Griffin Technology's multichannel gift to fruit lovers.
Hey, Mac users: Does it ever feel like your PC-loving "friends" are having all of the 5.1 fun? For you, Griffin proposes the FireWave External Sound Card ($99.99), an outboard Dolby Digital decoder and more, specifically for OS X 10.3.9 and above.
Christopher Reeve flies again.
Perhaps never before in the history of home video has a studio crafted months of releases upon a single theme, as Warner has in 2006, “the year Superman returns.” No doubt tying into that new feature film, all manner of Super movies and TV shows have been issued on DVD, some for the first time—new seasons of Smallville, the classic Adventures of Superman, Lois & Clark, Superboy, The Animated Series, and even the cartoon adventures of the Dog of Steel, Krypto. But we can never give enough credit to Christopher Reeve and his dual role as the impossibly awkward Clark Kent and a gentlemanly savior in a red cape. Reeve’s electric screen presence was born of classical acting training, an understanding of how to fly under his own power—from his experience as a glider pilot—and a willingness to bulk up his lean frame under the tutelage of Darth Vader himself, trainer David Prowse. The later of Reeve’s four franchise films were not an ideal stage for his inspired thespian stylings, but his characterization was a high-water mark for the timeless hero, as celebrated in Warner’s new boxed set, The Christopher Reeve Superman Collection.
Think of it as a cheat code to unlock your 360's hidden sonic levels.
The high-definition video capabilities of the Xbox 360, like those of the imminent Sony PlayStation 3, have put a renewed emphasis on the importance of the video display. And, indeed, consumers young and old continue to bring HDTVs into their homes in record numbers. But no one was more shocked than I was to discover that there are still some gamers out there with current- and next-generation consoles in their living rooms who aren't hooked up to discrete 5.1-channel audio systems. Rather than record a Sally Struthers–style public-service announcement to elicit help for these poor, unfortunate souls, I chose to investigate the options—and I came up with Pioneer's officially licensed Xbox 360 sound solution, the HTS-GS1.
Welcome to their Nightmare…again.
This new and greatly improved infinifilm edition of A Nightmare on Elm Street reminds me that New Line had other blockbuster franchises before the reign of hobbits and snaggletoothed British spies. Director Wes Craven’s imaginative script struck a nerve with audiences who were growing tired of contemporary horror flicks. He introduced us to the iconic Freddy Krueger, a supernatural murderer relegated to attacking his young victims in their sleep, where no one can protect them from his knife-enhanced fingers. Elm Street also marked the big-screen debut of a baby-faced boy next door named Johnny Depp.
The senior VP of Walt Disney Imagineering leads us through the "Under the Sea Adventure," the ride that almost was and the coolest DVD extra ever.
Here's a lost bit of Disneyland history gleaned from the new Little Mermaid Platinum Edition DVD: The film's overwhelming success prompted Disney Imagineers to dream up a new theme-park ride in its honor. But then the radiant accolades for the studio's Best Picture–nominated follow-up, Beauty and the Beast, promptly changed a fickle world's tune to "The Little Who-Now?" and Disney shelved the project. Disc two of the set caps this tale with one of the single most impressive bonus features ever conceived, fully realizing the ride that almost was through modern computer-generated imagery. It's authentic to the pseudo reality of Disney's parks, and you can view it with optional schematic drawings, commentary, and the ability to turn up the lights to reveal the inner workings of the accurately simulated machinery. It's all part of "Under the Sea Adventure: A Virtual Ride Inspired by Disney Imagineers."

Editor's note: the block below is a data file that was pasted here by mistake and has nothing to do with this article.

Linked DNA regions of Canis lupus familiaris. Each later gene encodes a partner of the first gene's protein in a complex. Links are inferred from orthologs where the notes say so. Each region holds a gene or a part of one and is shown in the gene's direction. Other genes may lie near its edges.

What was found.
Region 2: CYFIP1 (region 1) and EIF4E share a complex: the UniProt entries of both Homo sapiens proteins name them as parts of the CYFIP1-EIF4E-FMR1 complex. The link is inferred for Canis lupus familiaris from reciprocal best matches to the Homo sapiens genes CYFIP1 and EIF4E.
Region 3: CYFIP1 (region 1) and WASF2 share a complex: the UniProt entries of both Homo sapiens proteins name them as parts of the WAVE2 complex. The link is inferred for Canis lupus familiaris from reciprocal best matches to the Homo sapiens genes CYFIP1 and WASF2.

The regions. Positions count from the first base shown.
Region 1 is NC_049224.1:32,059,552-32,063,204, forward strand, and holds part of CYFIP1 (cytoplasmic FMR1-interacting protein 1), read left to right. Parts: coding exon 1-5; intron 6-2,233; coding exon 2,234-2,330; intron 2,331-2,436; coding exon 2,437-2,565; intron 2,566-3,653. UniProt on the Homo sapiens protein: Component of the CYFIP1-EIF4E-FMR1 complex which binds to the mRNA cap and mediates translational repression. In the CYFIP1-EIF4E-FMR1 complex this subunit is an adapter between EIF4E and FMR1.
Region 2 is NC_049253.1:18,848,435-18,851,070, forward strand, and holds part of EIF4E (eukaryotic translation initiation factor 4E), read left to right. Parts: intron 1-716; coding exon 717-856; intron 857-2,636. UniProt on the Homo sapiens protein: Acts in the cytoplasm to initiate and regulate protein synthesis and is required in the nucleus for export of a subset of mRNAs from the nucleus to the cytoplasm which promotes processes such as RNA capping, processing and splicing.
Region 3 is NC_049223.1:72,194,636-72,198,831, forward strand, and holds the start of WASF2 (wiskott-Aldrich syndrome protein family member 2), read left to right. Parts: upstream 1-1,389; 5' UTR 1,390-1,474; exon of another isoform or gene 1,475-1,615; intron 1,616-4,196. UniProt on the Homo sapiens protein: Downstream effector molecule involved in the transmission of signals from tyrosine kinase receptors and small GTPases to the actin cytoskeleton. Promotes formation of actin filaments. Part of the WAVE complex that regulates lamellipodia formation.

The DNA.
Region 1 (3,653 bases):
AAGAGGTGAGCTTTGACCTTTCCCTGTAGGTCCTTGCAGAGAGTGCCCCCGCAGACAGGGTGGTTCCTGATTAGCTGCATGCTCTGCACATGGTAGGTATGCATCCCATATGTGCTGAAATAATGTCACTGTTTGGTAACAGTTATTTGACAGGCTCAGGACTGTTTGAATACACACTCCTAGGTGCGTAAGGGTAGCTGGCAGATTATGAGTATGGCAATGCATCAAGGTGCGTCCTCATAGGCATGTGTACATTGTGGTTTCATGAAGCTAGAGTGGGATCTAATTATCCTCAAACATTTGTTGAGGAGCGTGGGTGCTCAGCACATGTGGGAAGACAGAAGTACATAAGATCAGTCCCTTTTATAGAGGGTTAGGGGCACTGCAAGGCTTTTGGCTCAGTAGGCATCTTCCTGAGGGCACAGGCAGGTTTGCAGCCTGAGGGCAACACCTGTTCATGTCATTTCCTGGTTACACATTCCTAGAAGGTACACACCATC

Finally available in their 1977, 1980, and 1983 versions, the new Limited Edition Star Wars, The Empire Strikes Back, and Return of the Jedi DVD sets contain minimally tweaked re-releases of the laserdisc masters created in 1993. Disc one in each case is essentially the same as the first disc inside the four- and three-disc Trilogy sets that came out two years ago; the second disc for each movie contains the original theatrical version. So, this review pertains to those second discs, the supplemental inclusions of the “unaltered” films.
New streaming and networking options for the home and beyond.
I bet our founding fathers came to this same conclusion: One of the obstacles to true freedom is the necessity of wrapping your mind around the new benefits that await you. Take the Slingbox. It's a revolutionary piece of hardware, if you can grasp the relationship between audio, video, and networking. It takes the signal from any standard home entertainment device and streams it to a computer elsewhere in your house—or via the Internet to a laptop, desktop, and even certain phones. The best source component to use with the Slingbox is a DVR, as it combines live TV with stored content and recording capability, all of which you can control remotely.
From the opening credits, to that crazy hitchhiker, to the ceremonial bones and feathers outside the old house, to the tooth (with filling) lying on the front porch, to the sudden, ugly killing of the first victim, we know that something ain’t quite right in Tobe Hooper’s The Texas Chain Saw Massacre. You can even feel a knot forming in your stomach during John Larroquette’s restrained narration that sets the stage for this road trip that’s about to take a tragic turn. I can’t even imagine how savagely this smart, brutal masterpiece of modern horror must have rocked moviegoers’ worlds back in a more innocent 1974. Dark Sky Films’ Ultimate Edition now transports us to those backwoods of the Lone Star State where it all began.